New Words Without Borders – From the Spainish Works from Slavko Zupcic, Guadalupe Nettel, Eduardo Halfon

Words Without Borders released its September 2011 edition which includes three short stories from Spanish Language writers and a review of Sergio Chejfec’s newest book, among other things. I wasn’t familiar with any of the writers included in this edition. Slavko Zupcic is from Venezuela and wrote what I thought was the strongest story of the bunch about a man who steals books only to have the author die a day latter. The Mexican author Guadalupe Nettel’s story was OK, about the breakup of a relationship via gardening. It had its moments until he decided he was a cactus, which should have been funny but became tedious. I skimmed Eduardo Halfon’s story before giving up quickly. I don’t like stories about writers and writer’s conferences. Maybe I should have given it more time, but I have no patience for that.

Zoetrope All Story: The Latin American Issue

I finished reading Zoetrope All Story: The Latin American Issue a week ago and have sometime to think about the quality of the stories. Before I start, though, I must say it was a pleasant surprise to have the text both in English and Spanish, which gave me a chance to read the stories in the original.

On the whole I wasn’t impressed with the stories. Many of them just weren’t that interesting to me. I’m not sure exactly why. Some of it was the writing style, which didn’t interest me too much, but mostly it was the choice of subjects. The worst was the story about the porn actor. I stopped reading it after a page and a half.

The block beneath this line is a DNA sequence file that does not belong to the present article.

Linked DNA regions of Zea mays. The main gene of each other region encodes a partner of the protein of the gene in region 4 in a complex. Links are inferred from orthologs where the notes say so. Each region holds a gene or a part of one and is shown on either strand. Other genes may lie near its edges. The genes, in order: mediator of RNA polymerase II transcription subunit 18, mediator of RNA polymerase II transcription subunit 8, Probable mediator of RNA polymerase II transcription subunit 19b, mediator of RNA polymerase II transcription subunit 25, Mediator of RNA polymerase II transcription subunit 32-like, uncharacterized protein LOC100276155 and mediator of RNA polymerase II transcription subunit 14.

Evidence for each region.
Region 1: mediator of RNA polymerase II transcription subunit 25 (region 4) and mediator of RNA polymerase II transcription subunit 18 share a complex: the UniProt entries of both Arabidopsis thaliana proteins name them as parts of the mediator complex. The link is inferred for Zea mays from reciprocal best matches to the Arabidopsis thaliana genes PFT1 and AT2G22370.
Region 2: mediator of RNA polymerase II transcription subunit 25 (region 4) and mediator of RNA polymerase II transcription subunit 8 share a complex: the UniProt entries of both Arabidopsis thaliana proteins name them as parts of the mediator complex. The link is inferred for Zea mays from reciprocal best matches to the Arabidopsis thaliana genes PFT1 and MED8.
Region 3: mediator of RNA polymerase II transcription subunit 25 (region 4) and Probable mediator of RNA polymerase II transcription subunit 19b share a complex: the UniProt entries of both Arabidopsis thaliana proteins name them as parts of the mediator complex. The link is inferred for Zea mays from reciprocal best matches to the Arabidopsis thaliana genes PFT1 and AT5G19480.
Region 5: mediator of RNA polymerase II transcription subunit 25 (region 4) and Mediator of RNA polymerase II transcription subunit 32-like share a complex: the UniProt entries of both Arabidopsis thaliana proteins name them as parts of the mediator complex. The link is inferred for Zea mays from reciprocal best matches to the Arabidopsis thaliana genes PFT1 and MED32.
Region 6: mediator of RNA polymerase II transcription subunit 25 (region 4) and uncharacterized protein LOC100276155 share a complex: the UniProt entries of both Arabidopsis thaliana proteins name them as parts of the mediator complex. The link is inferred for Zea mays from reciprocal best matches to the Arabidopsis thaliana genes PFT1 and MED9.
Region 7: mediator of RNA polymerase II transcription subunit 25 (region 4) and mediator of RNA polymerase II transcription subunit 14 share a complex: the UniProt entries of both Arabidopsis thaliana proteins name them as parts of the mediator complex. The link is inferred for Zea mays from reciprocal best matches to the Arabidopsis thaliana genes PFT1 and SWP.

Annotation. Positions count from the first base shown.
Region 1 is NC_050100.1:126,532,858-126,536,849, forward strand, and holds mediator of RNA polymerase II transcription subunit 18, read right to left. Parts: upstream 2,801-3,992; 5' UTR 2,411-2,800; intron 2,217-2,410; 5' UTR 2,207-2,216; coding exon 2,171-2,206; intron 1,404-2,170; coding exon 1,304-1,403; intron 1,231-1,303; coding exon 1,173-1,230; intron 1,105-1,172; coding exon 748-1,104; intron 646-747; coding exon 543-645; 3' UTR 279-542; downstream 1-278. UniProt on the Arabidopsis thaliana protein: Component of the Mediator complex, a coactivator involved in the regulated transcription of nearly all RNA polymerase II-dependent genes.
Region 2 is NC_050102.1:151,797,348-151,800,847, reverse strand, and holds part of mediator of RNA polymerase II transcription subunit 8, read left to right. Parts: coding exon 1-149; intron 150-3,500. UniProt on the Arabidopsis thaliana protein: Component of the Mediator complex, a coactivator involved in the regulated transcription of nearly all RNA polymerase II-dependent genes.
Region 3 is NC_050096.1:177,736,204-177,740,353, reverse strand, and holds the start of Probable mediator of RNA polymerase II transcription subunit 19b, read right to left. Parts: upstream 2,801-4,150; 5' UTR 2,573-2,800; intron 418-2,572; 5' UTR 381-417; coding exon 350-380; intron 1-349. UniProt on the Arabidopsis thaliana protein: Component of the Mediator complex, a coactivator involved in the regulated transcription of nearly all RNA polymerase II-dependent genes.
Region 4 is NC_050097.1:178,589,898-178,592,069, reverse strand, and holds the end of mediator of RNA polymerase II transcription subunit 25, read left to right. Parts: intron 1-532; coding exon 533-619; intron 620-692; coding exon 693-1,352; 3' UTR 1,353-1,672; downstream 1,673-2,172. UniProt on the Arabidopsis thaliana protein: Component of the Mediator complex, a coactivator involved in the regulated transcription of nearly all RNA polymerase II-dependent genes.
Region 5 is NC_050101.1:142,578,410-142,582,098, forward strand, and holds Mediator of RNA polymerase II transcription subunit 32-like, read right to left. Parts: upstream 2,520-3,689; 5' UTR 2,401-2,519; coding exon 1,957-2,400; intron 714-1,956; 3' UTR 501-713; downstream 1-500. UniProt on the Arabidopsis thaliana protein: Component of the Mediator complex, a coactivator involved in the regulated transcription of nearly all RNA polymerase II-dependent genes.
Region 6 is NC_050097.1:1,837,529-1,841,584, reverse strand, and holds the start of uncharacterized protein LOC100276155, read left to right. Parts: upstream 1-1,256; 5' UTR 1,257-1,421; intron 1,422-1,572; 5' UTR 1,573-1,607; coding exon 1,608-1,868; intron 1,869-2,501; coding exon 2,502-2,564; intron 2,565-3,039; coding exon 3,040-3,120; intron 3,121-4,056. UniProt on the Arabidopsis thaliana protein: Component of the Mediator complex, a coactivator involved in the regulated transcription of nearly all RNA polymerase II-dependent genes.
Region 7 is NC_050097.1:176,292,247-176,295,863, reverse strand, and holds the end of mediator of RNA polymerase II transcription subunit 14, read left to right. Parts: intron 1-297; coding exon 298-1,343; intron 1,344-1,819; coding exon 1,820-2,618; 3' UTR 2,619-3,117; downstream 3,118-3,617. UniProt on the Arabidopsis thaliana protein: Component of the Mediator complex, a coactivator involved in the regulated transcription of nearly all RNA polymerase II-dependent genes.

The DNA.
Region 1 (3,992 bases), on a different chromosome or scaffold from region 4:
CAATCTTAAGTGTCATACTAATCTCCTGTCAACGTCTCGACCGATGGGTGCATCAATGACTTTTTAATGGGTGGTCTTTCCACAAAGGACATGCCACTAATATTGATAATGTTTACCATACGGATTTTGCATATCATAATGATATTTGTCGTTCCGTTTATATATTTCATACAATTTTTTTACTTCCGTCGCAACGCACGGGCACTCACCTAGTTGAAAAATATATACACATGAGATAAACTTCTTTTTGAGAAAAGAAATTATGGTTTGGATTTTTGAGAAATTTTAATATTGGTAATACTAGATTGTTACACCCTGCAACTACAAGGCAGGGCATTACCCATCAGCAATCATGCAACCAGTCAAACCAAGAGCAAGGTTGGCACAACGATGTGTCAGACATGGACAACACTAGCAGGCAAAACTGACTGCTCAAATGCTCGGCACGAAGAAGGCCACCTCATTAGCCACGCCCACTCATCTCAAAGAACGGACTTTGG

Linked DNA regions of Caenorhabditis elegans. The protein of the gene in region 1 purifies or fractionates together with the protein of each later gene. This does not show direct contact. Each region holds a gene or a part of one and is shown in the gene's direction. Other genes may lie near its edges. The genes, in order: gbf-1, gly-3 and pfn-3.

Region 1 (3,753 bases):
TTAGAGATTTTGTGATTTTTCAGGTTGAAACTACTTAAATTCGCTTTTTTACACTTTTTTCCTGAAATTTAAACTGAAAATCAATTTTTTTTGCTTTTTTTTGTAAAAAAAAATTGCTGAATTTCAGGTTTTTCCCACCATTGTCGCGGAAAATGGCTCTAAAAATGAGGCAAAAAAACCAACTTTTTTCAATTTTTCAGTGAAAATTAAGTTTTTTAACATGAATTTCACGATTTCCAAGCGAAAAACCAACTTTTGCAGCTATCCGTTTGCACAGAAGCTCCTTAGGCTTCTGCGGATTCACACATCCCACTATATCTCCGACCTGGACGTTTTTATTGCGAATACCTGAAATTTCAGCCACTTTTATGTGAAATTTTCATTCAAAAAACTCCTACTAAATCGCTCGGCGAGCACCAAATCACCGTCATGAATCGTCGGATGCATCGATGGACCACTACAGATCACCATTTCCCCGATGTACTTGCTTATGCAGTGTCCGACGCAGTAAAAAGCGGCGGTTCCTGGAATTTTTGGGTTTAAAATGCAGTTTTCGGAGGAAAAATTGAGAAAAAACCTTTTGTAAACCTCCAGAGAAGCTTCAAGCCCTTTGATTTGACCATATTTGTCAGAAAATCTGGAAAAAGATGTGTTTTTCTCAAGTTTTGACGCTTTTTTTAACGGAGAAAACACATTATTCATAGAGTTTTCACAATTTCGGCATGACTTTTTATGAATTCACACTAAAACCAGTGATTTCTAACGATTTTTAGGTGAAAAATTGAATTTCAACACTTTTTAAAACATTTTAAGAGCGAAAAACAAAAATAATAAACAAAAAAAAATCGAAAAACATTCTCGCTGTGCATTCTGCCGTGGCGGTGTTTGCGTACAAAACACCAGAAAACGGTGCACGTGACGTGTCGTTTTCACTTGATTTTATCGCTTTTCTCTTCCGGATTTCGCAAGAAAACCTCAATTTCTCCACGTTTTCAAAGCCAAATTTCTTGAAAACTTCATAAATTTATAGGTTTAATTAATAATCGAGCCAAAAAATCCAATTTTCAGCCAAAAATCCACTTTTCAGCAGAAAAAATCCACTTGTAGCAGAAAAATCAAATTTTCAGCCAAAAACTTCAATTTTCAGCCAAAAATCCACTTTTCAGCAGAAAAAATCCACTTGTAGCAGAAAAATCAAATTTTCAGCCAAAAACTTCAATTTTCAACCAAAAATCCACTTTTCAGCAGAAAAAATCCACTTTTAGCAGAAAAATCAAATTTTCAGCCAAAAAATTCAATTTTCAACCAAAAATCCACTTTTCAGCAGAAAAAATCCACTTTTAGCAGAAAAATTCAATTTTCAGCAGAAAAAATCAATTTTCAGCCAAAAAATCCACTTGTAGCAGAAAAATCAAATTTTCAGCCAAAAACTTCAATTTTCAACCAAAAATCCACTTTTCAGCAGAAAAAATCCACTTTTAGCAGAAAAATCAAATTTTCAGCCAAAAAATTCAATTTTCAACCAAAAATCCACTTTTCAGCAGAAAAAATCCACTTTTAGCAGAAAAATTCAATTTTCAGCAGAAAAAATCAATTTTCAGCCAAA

There were several stories, though, that did stand out. Tuesday Meetings by Slavko Zupcic was probably the best. The writing was fresh and the story about inmates in an asylum waiting for the pope’s visit was interesting and funny. Insular Menu by Ronaldo Menéndez from Cuba talk of the privations in Castro’s Cuba with a humor that didn’t dwell on the politics but human survival, although, cat lovers shouldn’t read the story. An Open Secret by the late Aura Estrada had some nice touches, although I think the story had more to do with Juan Rulfo than Borges. And, finally, Family by Rodrigo Hasbún was had some nice shifting perspective.

Zoetrope All Story: The Latin American Issue isn’t the best of Latin America, but a sampling of young writers. Some of these writers are very good and are worth a further look. Considering it can take years before young writers can make it into English, this is a good collection even if it is a little uneven.